Product Stewardship & Circular Economy

Extended Producer Responsibility Policies. Building a sustainable circular economy.

How Community Environmental Health Strategies works to build a Circular Economy

  • Working to enact effective extended producer responsibility policies, especially for toxic products that require special handling or disposal methods like pharmaceuticals, sharps, batteries, paint, and electronics.
  • Designing and implementing product stewardship policy campaigns at the state and local levels.
  • Providing expertise on model product stewardship policies that ensure consumer convenience and strong performance standards.
  • Explaining how to avoid potential policy pitfalls and anticipate common stakeholder positions.
  • Advocating for sustainable strategies and cradle-to-cradle systems.
Image of MED-Project drug drop box

Pharmaceutical Stewardship

Local and state laws requiring the pharmaceutical industry to provide safe and environmentally sound drug take-back programs.

Margaret Shield, Principal, has worked extensively on drug take-back programs, pharmaceutical waste regulatory issues, and pharmaceutical stewardship policies at the national, state, and local levels since 2008. Margaret consulted on successful passage of 4 county-level ordinances in Washington State from 2015-2018. She played a leading role in the policy and advocacy campaign to pass Washington’s Secure Drug Take-Back Act in 2018 and provided policy and subject matter expertise during passage of Oregon’s similar law in 2019.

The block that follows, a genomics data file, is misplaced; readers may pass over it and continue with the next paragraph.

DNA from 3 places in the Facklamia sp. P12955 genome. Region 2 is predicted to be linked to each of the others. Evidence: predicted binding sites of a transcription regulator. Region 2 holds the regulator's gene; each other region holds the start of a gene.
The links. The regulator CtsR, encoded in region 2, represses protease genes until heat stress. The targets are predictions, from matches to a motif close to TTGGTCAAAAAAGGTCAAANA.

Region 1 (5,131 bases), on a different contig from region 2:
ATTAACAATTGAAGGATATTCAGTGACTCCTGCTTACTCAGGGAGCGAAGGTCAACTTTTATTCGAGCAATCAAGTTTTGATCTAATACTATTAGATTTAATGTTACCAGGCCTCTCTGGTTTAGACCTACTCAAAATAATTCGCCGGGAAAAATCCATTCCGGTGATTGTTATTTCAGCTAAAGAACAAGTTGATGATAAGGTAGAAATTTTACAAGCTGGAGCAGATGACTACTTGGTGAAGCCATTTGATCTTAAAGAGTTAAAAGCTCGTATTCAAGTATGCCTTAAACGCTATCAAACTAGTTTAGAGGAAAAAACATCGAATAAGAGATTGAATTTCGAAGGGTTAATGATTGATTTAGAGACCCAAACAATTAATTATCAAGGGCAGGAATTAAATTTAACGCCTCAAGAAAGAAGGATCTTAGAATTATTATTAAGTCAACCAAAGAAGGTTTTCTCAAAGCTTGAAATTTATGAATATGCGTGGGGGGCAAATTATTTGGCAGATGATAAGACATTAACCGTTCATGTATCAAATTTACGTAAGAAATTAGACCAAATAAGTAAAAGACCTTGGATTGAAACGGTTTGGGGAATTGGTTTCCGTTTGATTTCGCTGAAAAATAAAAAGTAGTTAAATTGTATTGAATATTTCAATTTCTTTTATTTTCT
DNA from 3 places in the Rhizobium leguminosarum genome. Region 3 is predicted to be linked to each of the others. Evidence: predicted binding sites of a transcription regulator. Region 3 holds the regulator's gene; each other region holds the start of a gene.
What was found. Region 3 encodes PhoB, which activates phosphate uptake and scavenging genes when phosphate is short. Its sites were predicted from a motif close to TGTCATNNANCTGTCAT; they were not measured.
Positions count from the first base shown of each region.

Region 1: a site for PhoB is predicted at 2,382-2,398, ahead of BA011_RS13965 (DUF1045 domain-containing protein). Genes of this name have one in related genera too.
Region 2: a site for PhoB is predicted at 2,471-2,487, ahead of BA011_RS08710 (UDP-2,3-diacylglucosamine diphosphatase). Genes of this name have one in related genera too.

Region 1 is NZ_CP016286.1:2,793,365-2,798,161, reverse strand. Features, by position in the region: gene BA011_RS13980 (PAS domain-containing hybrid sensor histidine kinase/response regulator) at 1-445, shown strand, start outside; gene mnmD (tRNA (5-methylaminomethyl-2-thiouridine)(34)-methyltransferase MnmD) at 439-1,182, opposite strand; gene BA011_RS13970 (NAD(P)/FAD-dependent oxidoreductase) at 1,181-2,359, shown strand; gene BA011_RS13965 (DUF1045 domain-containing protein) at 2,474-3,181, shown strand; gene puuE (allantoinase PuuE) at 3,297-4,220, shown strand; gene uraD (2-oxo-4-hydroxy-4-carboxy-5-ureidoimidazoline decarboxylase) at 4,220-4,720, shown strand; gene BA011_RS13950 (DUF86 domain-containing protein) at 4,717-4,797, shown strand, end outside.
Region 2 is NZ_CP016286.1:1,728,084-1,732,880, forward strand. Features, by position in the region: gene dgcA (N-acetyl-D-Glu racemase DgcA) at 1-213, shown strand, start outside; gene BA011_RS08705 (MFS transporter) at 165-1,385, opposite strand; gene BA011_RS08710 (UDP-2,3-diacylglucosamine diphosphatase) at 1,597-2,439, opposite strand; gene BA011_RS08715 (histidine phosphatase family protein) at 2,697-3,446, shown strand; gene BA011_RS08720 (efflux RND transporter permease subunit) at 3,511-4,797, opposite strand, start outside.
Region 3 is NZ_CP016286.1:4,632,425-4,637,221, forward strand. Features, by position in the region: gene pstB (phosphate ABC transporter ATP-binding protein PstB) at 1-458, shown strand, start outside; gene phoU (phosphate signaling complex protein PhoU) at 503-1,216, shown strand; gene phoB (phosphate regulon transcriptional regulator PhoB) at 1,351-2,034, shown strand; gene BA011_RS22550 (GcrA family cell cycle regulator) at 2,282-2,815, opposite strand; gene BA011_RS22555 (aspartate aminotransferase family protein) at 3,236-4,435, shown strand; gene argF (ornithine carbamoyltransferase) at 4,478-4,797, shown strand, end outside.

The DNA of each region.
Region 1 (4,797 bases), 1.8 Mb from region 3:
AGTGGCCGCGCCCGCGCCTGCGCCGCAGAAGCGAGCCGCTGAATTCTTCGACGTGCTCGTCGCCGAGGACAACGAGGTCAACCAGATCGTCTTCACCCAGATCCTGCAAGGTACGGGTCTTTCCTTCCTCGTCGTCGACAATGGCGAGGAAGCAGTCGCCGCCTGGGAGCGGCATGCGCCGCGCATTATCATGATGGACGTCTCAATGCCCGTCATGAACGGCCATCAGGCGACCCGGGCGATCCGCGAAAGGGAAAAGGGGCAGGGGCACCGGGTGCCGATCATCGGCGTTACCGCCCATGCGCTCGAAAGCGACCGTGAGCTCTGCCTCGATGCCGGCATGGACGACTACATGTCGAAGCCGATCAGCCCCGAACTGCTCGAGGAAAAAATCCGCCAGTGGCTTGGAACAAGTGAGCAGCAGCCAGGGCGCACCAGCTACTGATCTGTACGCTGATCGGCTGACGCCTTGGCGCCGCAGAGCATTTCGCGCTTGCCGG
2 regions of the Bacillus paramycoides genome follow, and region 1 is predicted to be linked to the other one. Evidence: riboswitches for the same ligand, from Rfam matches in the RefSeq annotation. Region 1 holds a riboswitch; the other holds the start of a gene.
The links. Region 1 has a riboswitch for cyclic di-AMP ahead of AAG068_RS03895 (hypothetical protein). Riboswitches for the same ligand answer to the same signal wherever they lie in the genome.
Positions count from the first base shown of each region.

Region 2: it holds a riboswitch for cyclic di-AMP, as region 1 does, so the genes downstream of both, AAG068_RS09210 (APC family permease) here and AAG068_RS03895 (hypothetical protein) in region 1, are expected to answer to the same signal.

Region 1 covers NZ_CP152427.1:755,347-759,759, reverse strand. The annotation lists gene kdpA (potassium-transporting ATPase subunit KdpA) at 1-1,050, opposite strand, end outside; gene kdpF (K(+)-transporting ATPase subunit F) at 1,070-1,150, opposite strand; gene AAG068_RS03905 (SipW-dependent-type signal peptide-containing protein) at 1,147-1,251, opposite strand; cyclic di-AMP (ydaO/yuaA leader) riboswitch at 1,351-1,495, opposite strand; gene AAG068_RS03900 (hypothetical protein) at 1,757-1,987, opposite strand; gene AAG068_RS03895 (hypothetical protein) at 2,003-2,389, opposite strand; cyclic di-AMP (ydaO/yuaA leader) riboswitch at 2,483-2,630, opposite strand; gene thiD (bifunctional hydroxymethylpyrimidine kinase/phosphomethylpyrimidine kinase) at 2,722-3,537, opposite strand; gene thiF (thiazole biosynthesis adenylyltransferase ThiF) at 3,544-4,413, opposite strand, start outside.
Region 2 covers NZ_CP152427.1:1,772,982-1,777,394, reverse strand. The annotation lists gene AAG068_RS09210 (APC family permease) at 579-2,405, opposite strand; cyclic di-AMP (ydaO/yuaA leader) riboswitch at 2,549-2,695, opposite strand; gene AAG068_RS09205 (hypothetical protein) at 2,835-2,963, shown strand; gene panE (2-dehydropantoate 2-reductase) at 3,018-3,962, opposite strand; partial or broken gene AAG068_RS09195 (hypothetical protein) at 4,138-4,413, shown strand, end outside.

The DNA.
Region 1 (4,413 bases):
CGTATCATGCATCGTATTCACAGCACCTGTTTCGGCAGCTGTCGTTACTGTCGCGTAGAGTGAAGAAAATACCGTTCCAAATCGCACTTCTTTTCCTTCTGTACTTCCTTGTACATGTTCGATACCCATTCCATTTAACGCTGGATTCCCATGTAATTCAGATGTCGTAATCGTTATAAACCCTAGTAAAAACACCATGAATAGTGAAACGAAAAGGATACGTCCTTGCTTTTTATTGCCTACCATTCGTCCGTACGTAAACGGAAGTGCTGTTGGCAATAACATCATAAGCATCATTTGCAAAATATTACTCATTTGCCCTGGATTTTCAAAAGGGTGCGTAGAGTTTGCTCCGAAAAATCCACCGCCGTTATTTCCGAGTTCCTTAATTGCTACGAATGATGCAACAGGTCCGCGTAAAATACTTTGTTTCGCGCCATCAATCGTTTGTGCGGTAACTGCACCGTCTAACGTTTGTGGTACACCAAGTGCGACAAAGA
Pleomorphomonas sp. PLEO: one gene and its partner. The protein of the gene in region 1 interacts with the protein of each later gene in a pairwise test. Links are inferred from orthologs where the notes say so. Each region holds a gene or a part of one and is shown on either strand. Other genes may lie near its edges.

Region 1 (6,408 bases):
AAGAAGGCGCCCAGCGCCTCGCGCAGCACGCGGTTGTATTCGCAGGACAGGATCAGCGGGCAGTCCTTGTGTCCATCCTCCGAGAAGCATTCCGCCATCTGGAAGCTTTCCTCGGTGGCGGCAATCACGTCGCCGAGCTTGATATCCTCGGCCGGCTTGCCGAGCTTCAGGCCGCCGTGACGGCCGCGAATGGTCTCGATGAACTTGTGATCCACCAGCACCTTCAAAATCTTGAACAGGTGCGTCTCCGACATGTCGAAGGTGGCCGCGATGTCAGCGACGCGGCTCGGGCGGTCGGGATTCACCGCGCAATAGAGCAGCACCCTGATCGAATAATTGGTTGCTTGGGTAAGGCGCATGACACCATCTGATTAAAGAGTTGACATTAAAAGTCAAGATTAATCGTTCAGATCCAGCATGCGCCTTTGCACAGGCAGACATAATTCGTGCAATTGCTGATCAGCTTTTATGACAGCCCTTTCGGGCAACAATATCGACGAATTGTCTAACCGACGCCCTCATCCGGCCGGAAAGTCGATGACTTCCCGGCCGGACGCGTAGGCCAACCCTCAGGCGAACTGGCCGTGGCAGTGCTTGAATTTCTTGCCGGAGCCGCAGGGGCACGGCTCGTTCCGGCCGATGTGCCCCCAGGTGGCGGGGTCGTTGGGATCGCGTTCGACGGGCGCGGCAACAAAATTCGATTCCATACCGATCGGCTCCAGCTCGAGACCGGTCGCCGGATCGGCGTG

Image of needles, syringes, and auto-injectors

Sharps Stewardship

Safe disposal of medical sharps used outside of healthcare settings.

Led policy development for 2020 sharps stewardship legislation in Washington State HB 2360) to create a comprehensive statewide take-back system for sharps generated by residents. Conducted stakeholder discussions. Compiled and presented evidence base supporting policy change.

Mercury Lights Stewardship

Producer responsibility for CFLs, fluorescent tubes, and other mercury-containing lights.

Margaret Shield, Principal, was one of the lead policy developers and lobbyists responsible for passage of the 2010 mercury-containing lights stewardship law that created WA’s LightRecycle program while a policy liaison for a local government program. She led efforts to develop the evidence base that convinced legislators that lighting manufacturers should finance local government recycling programs and provide convenient retail take-back locations. This initiative required extensive analysis and communications about different financing mechanisms and consumer impacts.